January 11, 2018

York University Station

The exterior view of the brand new York University subway features a graceful, winglike swoop.  It resembles a miniature Kennedy Airport and has the same lightness and fluidity as that iconic structure, which was designed by Eero Saarinen in 1962.

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View of York University subway from AGYU on cold and rainy afternoon.

The new station, which is literally right across the street from the Art Gallery of York University (AGYU), was a collaborative design effort between Foster + Partners with Arup Canada.  Seen from outside, the station has a lovely, rather modest scale.  It’s when the rider descends, or ascends, that the station reveals majestic curves, plunging light sources, grandly sloping glass walls and dramatic stairways.

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Making an entrance at the new York University subway station.

It’s capacious, filled with light and air and it is beautiful!

Apparently the vision for the new subway line started to take shape more than 30 years ago.  What was happening way back then, in Toronto in the mid 1980s?  One thing: getting to York University was a hassle.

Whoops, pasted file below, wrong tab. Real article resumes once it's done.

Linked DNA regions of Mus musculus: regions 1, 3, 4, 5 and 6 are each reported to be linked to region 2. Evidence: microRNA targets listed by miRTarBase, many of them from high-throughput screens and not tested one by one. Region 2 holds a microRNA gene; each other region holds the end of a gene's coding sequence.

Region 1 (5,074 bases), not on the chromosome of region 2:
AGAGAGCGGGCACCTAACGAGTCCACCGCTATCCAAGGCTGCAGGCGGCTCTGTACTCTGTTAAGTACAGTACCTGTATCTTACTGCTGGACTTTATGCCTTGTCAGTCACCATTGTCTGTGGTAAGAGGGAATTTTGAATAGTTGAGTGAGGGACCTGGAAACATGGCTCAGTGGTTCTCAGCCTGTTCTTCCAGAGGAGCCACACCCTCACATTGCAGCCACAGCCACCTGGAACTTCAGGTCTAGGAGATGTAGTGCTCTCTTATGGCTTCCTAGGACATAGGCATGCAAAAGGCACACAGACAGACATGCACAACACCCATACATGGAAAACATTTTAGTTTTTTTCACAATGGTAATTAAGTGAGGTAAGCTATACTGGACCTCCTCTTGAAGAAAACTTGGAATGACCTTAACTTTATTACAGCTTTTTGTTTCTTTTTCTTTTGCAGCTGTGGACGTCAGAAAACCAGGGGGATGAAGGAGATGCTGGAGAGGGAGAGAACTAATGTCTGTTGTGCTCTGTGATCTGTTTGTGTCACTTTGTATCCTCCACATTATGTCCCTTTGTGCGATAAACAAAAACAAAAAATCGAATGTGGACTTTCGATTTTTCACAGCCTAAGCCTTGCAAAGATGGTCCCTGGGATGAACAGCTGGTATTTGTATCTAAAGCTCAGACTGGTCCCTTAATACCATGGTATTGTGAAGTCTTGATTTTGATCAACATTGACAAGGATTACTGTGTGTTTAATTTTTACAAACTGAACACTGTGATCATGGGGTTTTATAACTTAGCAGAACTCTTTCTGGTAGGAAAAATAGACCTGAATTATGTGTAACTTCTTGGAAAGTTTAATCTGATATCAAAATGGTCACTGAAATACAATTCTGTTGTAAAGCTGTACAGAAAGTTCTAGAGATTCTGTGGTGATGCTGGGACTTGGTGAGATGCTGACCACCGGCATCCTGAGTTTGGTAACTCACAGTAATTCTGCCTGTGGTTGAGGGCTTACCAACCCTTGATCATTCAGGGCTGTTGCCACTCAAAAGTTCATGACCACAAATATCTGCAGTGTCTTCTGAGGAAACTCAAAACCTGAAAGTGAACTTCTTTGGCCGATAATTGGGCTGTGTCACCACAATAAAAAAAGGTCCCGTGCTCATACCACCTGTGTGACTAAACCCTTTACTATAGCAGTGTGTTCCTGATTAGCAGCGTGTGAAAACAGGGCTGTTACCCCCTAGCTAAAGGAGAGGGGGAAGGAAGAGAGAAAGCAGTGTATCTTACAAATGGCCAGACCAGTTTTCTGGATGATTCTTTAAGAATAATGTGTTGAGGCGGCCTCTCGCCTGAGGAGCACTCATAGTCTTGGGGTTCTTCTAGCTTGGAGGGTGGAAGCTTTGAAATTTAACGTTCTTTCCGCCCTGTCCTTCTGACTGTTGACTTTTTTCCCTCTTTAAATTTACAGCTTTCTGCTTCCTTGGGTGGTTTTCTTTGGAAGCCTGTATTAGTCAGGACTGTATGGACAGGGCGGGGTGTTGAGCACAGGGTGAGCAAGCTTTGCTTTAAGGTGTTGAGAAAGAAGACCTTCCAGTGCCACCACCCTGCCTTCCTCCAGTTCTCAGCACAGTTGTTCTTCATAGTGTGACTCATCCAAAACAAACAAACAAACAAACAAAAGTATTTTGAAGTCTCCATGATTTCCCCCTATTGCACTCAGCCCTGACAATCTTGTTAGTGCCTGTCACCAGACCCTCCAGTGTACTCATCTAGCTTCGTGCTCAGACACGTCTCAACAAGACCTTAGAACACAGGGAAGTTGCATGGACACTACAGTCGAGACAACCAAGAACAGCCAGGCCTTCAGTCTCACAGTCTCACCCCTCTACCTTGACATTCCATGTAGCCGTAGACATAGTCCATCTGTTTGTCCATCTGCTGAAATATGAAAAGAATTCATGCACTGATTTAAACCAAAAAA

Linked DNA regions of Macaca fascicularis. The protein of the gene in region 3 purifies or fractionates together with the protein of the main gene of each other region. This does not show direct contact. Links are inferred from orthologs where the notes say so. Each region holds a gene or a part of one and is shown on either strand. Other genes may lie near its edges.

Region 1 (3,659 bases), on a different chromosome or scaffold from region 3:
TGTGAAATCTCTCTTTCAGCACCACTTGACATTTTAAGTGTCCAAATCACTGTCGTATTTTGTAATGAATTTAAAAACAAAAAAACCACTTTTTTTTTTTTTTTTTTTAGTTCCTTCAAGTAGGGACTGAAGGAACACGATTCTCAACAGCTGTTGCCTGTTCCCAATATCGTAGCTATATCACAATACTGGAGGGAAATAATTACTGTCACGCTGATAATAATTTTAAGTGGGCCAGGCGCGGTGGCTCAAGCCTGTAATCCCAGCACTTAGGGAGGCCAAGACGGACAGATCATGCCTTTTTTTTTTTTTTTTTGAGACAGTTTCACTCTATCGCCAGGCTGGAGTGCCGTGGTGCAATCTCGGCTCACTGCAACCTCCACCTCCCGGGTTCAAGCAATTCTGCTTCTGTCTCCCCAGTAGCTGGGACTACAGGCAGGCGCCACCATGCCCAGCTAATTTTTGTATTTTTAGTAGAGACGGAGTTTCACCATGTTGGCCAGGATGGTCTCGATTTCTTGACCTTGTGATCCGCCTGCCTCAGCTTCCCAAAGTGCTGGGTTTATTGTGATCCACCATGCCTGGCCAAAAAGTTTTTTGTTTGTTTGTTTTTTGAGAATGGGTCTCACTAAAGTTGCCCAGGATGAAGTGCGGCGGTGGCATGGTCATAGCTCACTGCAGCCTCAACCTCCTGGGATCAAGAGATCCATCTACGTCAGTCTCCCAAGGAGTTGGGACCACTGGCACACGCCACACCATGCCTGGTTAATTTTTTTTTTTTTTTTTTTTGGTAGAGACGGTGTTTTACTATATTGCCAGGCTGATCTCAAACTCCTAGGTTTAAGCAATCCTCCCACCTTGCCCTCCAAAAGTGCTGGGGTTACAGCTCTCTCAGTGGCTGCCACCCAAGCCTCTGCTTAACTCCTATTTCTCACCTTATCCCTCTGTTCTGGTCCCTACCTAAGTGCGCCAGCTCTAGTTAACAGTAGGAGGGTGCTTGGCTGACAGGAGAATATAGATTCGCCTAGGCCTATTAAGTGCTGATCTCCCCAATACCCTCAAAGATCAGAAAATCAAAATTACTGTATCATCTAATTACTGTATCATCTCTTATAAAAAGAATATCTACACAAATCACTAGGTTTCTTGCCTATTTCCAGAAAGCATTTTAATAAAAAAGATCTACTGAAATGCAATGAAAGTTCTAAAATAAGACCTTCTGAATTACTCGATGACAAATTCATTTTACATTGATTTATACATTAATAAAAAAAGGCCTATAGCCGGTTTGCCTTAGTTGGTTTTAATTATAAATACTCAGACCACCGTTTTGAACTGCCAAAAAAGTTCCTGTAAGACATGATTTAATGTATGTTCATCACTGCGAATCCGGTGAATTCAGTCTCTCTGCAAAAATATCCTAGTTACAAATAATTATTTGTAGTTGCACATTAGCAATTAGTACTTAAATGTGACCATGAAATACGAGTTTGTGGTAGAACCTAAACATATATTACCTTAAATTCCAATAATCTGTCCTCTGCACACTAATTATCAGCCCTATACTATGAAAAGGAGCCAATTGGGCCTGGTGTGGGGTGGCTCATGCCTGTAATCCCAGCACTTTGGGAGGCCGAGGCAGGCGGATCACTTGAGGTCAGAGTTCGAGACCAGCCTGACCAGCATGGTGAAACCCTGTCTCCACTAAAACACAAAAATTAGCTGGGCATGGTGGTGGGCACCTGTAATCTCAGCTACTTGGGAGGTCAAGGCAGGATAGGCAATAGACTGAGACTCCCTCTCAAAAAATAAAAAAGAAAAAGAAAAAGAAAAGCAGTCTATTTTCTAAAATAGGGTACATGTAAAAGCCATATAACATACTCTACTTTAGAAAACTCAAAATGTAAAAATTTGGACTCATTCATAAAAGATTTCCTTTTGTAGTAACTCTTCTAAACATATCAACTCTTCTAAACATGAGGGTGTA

Postcommodity at AGYU

postcommodity

Postcommodity at AGYU

Because I arrived early  – whisked effortlessly upward, upward on the stunning new Line 1 extension – to AGYU, I was able to join the volunteers for the pre-opening stroll through the exhibition by Postcommodity.

Two of the artists who make up the collective were present, and they spoke about their work, explaining in particular the torturous relationships between the US Federal border patrols, the Mexican and Latin American migrants, and, the drug cartels, and how those relationships play out along the border.  Surprisingly, the artists expressed a stoic optimism about the situation, viewing the land itself as infinitely more powerful than the various frontier guardians and extant border walls.

Video of installation by Postcommodity (similar installation is currently at AGYU)

Looking at the artwork however – and experiencing the audio component, which is a major element of the show – did not exactly inspire optimism but rather evoked sensations of disorientation, uncertainty and dread.

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Artwork by Postcommodity

There is a lot of empty, dark space in the AGYU show.  The central room is filled with sounds – whispers and incantations – that dart about, now on your shoulder and then across the room. There is a sole projected photograph, shown above.

The tour group was asked to think about the symbolism contained within this photograph.  We viewed the  horse carcass, unflinching dogs, fence, bleakness, neglect, loneliness, general ghastliness.  (The horse as “symbol of colonialism” was mentioned but that, to me, is a stretch.  The horse is a symbol of so many things.)  We did not need to think about it too long.  It’s immediately clear.  This is a tough place to survive.

Below is another depiction, unrelated to the Postcommodity show at AGYU, of a border and hostile environment.

Emerson border

Approaching Canada US border at Emerson, Manitoba

Author: ssnbrttn

This blog is all about looking at art in Toronto now.

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